In this talk, I will discuss simple optimal lower bounds on the one-way two-party communication complexity of approximate Maximum Matching and Minimum Vertex Cover with deletions. In this model, Alice holds a set of edges and sends a single message to Bob. Bob holds a set of edge deletions, which form a subset of Alice's edges, and needs to report a large matching or a small vertex cover in the graph spanned by the edges that are not deleted. Our results imply optimal space lower bounds for insertion-deletion streaming algorithms for Maximum Matching and Minimum Vertex Cover. An optimal space lower bound for Maximum Matching was previously given by Assadi et al. [SODA 2016], however, this lower bound only holds for the subclass of streaming algorithms that are able to process very long (at least triple exponential in n) input streams.

This work appeared at CCC'20. Joint work with Jacques Dark.

One world numeration seminar
Mardi 19 janvier 2021, 14 heures 30, Online
Tom Kempton (University of Manchester) Bernoulli Convolutions and Measures on the Spectra of Algebraic Integers

Combinatoire énumérative et analytique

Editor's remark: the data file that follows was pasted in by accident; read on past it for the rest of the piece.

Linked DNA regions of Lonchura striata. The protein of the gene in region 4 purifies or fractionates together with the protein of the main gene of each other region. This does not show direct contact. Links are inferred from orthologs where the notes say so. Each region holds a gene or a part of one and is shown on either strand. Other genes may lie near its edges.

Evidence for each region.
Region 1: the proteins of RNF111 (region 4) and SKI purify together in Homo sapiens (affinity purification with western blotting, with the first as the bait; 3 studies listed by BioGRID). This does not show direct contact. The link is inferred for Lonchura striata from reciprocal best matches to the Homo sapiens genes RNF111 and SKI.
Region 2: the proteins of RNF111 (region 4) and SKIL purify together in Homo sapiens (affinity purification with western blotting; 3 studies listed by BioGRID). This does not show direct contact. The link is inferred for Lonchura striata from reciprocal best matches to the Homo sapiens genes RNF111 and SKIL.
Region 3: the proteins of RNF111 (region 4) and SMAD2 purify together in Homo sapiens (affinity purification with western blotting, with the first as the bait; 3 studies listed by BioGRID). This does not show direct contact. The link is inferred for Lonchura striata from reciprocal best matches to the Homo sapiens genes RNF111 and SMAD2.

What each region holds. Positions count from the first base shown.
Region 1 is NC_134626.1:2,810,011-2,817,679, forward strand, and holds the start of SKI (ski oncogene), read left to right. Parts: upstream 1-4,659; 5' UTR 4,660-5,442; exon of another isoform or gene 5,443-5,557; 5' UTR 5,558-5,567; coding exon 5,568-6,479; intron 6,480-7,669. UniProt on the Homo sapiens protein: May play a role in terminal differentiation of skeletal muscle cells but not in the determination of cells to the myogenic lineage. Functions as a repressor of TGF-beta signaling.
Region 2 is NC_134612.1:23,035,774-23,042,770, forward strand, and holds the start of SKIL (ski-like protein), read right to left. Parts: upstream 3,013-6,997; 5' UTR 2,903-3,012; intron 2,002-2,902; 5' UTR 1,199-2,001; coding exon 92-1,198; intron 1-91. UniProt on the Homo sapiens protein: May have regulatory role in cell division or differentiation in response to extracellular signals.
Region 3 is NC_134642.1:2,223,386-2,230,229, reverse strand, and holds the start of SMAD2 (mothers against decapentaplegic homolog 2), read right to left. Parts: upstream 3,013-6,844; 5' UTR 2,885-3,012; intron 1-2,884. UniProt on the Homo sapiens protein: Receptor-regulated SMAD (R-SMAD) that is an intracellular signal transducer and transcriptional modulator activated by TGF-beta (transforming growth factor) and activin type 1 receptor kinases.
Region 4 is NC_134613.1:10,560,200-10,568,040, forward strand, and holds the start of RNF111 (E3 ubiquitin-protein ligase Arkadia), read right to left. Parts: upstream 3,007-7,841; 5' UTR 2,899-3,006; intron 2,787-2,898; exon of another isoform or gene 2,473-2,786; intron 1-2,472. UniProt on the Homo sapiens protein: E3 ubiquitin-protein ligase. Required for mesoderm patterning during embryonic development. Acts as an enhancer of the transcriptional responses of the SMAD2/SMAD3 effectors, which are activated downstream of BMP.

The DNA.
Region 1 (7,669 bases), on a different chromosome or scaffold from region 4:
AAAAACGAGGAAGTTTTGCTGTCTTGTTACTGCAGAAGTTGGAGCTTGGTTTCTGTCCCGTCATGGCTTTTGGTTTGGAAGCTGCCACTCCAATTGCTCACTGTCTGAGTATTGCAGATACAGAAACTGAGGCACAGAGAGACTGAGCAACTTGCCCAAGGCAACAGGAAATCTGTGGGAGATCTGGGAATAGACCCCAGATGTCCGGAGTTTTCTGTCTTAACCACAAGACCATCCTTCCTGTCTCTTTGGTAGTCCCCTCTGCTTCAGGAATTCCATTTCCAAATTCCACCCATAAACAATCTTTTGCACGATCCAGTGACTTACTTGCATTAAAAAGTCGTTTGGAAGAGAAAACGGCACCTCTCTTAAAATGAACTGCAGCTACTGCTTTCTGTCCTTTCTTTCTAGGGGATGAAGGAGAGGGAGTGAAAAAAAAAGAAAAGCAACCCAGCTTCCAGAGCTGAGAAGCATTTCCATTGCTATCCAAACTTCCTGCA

Jeudi 21 janvier 2021, 14 heures, Virtuelle
Oswin Aichholzer (TU Graz) Crossing Numbers of complete graphs for Geometric and Topological Drawings

In the area of crossing numbers we ask for minimizing the number of edge intersections in a drawing of a graph. There is a rich variety of crossing number problems: Which graphs do we consider, what exactly is a drawing of a graph and on which surface is it drawn, and how are intersections counted? In this talk we will concentrate on the crossing number of complete graphs drawn in the plane, including their rich history around Hill's conjecture.

We will have a look at geometric drawings (vertices are points in the plane and edges of the graph are straight line segments), and simple drawings (edges are simple Jordan arcs with at most one pairwise intersection), which are also called simple topological graphs. Our results ar based on a representation of the complete graph with order types (for geometric graphs) and rotation systems (for simple drawings). We will presen recent developements, as well as (old and new) open questions.